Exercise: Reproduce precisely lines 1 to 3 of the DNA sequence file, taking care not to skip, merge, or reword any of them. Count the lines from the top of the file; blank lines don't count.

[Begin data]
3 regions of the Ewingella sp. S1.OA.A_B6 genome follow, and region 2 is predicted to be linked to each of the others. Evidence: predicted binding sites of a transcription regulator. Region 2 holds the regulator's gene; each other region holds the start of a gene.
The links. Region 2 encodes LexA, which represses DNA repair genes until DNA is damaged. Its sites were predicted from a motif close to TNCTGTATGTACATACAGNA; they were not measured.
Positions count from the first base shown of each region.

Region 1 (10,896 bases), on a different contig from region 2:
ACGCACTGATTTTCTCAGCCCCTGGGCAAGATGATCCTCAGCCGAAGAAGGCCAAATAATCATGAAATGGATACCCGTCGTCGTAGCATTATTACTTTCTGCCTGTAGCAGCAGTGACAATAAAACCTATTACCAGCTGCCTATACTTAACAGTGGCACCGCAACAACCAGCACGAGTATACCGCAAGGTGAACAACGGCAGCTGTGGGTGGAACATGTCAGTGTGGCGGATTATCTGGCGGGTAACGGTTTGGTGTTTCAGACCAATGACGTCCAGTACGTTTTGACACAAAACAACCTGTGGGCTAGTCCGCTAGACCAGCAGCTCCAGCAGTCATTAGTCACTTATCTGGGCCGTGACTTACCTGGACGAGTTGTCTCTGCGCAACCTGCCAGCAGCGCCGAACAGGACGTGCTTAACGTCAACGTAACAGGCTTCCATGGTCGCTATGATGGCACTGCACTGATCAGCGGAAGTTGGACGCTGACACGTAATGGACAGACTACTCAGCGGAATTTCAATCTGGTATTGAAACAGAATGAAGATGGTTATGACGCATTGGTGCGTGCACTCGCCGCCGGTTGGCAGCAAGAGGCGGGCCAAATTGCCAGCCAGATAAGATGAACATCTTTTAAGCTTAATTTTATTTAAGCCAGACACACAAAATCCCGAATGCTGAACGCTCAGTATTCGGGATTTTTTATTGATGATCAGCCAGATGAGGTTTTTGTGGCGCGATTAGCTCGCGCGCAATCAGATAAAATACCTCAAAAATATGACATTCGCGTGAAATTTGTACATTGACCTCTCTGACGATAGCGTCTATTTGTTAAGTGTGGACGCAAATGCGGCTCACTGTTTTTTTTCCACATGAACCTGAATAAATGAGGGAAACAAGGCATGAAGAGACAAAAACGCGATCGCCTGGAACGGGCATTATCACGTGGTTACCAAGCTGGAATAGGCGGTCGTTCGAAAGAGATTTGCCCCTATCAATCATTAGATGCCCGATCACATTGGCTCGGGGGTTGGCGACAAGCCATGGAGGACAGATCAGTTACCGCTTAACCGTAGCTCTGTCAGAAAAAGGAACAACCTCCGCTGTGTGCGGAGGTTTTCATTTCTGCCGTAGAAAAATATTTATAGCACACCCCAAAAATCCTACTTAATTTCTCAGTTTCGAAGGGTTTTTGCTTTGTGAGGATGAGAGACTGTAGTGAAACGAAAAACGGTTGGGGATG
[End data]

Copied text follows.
3 regions of the Ewingella sp. S1.OA.A_B6 genome follow, and region 2 is predicted to be linked to each of the others. Evidence: predicted binding sites of a transcription regulator. Region 2 holds the regulator's gene; each other region holds the start of a gene.
The links. Region 2 encodes LexA, which represses DNA repair genes until DNA is damaged. Its sites were predicted from a motif close to TNCTGTATGTACATACAGNA; they were not measured.
Positions count from the first base shown of each region.